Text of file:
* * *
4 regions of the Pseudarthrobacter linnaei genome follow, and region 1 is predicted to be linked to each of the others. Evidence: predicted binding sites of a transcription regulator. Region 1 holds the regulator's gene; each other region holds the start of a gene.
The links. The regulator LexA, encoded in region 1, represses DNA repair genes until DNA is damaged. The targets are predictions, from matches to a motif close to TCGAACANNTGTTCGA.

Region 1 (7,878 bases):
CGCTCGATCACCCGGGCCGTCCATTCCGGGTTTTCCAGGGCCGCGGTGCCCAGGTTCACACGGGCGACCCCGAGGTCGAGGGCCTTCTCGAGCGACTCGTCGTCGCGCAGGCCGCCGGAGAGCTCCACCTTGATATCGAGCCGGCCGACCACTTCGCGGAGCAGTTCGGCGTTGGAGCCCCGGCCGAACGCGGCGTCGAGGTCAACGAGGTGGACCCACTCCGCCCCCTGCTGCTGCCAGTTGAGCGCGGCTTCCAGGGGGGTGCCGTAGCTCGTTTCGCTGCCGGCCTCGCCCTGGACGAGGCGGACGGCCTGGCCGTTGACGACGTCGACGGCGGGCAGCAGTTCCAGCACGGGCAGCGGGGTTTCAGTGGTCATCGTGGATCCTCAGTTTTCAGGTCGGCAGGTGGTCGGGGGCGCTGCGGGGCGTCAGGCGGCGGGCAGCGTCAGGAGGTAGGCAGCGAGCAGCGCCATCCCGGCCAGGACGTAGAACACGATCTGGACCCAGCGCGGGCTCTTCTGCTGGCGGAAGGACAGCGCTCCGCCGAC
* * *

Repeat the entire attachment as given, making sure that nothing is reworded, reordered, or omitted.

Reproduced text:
4 regions of the Pseudarthrobacter linnaei genome follow, and region 1 is predicted to be linked to each of the others. Evidence: predicted binding sites of a transcription regulator. Region 1 holds the regulator's gene; each other region holds the start of a gene.
The links. The regulator LexA, encoded in region 1, represses DNA repair genes until DNA is damaged. The targets are predictions, from matches to a motif close to TCGAACANNTGTTCGA.

Region 1 (7,878 bases):
CGCTCGATCACCCGGGCCGTCCATTCCGGGTTTTCCAGGGCCGCGGTGCCCAGGTTCACACGGGCGACCCCGAGGTCGAGGGCCTTCTCGAGCGACTCGTCGTCGCGCAGGCCGCCGGAGAGCTCCACCTTGATATCGAGCCGGCCGACCACTTCGCGGAGCAGTTCGGCGTTGGAGCCCCGGCCGAACGCGGCGTCGAGGTCAACGAGGTGGACCCACTCCGCCCCCTGCTGCTGCCAGTTGAGCGCGGCTTCCAGGGGGGTGCCGTAGCTCGTTTCGCTGCCGGCCTCGCCCTGGACGAGGCGGACGGCCTGGCCGTTGACGACGTCGACGGCGGGCAGCAGTTCCAGCACGGGCAGCGGGGTTTCAGTGGTCATCGTGGATCCTCAGTTTTCAGGTCGGCAGGTGGTCGGGGGCGCTGCGGGGCGTCAGGCGGCGGGCAGCGTCAGGAGGTAGGCAGCGAGCAGCGCCATCCCGGCCAGGACGTAGAACACGATCTGGACCCAGCGCGGGCTCTTCTGCTGGCGGAAGGACAGCGCTCCGCCGAC